At the end of the last episode, Grandma Margaret discovers that Grandpa Samuel is alive and kicking in a Presidio Guantanamo and Viv and Geoff have turned to the dark side and are in league with Alice. This episode gives us more info on Alice’s back story and how she became what she became and what the Allen family legacy and Presidio have to do with her pain.
WHAT WORKED: The progression of the story and the inter-cutting of Alice’s past and evolution with the twins confronting their parents is done with precision, realism, and grace. I loved the way it was written with such authenticity and compassion.
WHAT BROKE MYHEART: When Alice was betrayed because she trusted humans and wanted to help one who couldn’t be trusted started the break but, when she gave birth while she was linked psychically to her husband as he was being murdered, tore it in half.
BEST LINE(s): Not a line so much as Alice’s whole monologue that ran along with this episode. It was powerful and well written.
BEST MOMENT: The speech that Alice’s husband gives about fear and knowing that monsters are real because he has lived his life as a black man and a warlock. It was powerful potent and rang true.
EPISODE’S MVP: Alice, Maxim Roy ‘s portrayal of the innocent, happy to start a family warlock who grows to hate and distrust humans as she watches them slaughter her entire town while she tries to save some all while going through labor is heartbreaking. And, watching her call out to her husband and hear his death telepathically while she’s trying to give birth and knowing what happened after that was brilliant and beautiful and if she doesn’t get an award of some kind for making me feel real emotions, tears and all, for an imaginary character, I don’t know what’s wrong with the world.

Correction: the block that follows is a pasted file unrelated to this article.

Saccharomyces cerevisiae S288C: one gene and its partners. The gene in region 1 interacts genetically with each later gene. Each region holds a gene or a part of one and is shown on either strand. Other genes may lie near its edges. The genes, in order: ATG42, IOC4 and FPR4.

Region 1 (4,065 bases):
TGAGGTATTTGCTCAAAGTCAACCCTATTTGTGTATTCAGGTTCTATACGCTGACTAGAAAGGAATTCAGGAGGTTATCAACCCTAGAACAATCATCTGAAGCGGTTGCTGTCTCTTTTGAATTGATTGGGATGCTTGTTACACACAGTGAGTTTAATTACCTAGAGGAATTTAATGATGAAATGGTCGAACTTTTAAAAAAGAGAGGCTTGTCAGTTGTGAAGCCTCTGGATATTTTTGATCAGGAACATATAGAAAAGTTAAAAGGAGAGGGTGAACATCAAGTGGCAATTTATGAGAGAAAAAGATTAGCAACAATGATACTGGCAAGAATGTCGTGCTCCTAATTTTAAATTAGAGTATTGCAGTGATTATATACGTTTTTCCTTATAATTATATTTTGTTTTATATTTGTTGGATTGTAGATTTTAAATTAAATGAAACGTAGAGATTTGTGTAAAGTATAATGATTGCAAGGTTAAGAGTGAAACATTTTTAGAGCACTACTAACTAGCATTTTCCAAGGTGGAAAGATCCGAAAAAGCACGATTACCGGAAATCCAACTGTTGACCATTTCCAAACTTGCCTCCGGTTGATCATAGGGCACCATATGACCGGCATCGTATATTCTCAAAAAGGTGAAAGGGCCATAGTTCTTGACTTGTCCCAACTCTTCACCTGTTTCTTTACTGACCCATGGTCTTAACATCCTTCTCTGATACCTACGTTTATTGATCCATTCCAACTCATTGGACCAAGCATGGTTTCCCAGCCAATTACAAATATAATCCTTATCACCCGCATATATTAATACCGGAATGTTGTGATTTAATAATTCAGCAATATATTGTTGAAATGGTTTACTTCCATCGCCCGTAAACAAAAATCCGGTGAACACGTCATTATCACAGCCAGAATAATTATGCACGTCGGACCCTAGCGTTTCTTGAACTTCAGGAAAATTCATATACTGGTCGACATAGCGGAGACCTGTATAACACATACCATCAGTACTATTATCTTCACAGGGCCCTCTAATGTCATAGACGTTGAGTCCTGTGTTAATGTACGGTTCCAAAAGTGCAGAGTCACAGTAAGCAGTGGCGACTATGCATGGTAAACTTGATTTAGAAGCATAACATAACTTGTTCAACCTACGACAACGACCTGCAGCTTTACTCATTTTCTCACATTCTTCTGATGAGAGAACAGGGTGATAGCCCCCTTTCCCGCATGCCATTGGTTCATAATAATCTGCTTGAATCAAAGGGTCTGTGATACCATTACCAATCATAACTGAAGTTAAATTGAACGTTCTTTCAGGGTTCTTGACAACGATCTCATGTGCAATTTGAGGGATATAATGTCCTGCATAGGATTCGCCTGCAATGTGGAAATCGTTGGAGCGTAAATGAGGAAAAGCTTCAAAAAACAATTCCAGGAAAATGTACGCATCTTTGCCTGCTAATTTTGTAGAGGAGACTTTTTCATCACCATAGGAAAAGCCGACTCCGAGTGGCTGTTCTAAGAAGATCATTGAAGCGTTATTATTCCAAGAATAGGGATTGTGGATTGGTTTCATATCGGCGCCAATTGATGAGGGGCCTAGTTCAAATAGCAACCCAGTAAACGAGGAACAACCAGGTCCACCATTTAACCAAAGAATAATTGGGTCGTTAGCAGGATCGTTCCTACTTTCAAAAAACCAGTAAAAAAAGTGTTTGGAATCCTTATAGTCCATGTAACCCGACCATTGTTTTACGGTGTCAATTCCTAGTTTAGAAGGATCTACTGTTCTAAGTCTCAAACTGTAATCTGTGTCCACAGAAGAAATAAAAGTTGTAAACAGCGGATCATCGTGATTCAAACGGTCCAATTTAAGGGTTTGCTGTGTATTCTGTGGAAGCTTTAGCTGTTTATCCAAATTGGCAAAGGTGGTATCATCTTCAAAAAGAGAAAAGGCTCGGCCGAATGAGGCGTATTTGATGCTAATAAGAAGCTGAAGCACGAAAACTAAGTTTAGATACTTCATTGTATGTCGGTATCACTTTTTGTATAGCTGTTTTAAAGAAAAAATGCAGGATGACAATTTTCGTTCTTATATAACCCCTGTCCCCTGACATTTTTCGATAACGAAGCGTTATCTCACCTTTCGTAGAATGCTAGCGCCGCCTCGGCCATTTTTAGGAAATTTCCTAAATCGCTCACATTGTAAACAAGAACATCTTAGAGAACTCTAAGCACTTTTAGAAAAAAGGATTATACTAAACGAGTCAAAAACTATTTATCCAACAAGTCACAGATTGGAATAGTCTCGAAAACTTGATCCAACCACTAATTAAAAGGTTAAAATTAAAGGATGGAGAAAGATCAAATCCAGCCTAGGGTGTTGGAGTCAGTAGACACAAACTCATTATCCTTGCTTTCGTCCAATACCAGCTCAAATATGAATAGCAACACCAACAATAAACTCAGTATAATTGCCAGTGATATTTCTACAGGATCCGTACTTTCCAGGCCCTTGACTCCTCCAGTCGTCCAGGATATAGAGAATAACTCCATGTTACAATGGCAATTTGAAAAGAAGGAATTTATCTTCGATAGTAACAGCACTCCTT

IDW Entertainment, SEVEN24 Films, Space, and SYFY announced today that Wynonna Earp, the series based on the IDW comic created by Beau Smith, has been greenlit to start production for its fourth season. With production slated to begin later this year, Season 4 is expected to debut in Summer 2020 on SYFY in the US and Space in Canada. Additionally, IDW Entertainment announced that Cineflix Studios has come aboard to co-produce with Cineflix Rights handling international sales for all four seasons of the series.
Winner of the 2018 People’s Choice Award for Favorite Sci-Fi/Fantasy Show, Wynonna Earp follows the life of the great, great granddaughter (Melanie Scrofano, “Bad Blood”) of famous lawman Wyatt Earp. The action-packed supernatural sci-fi series stars Melanie Scrofano, Tim Rozon, Dominique Provost-Chalkley, and Katherine Barrell.
Known for having one of the most active social media communities – from arranging fan conventions around the world to raising money for LGBTQ charities – Wynonna Earp has been praised for its “fierce and committed performances”*, and has received and been nominated for numerous awards including Canadian Screen Awards, GLAAD Media Awards, Directors Guild of Canada, Writers Guild of Canada and Alberta Film & Television Awards.
SEVEN24’s Jordy Randall and Tom Cox, in addition to Cineflix’s Peter Emerson and Brett Burlock, serve as Executive Producers along with Todd Berger and Rick Jacobs.
Kerry McCluggage, CEO of IDW Media Holdings, announced today that David Ozer, President of IDW Entertainment, will be leaving the company to become an independent producer.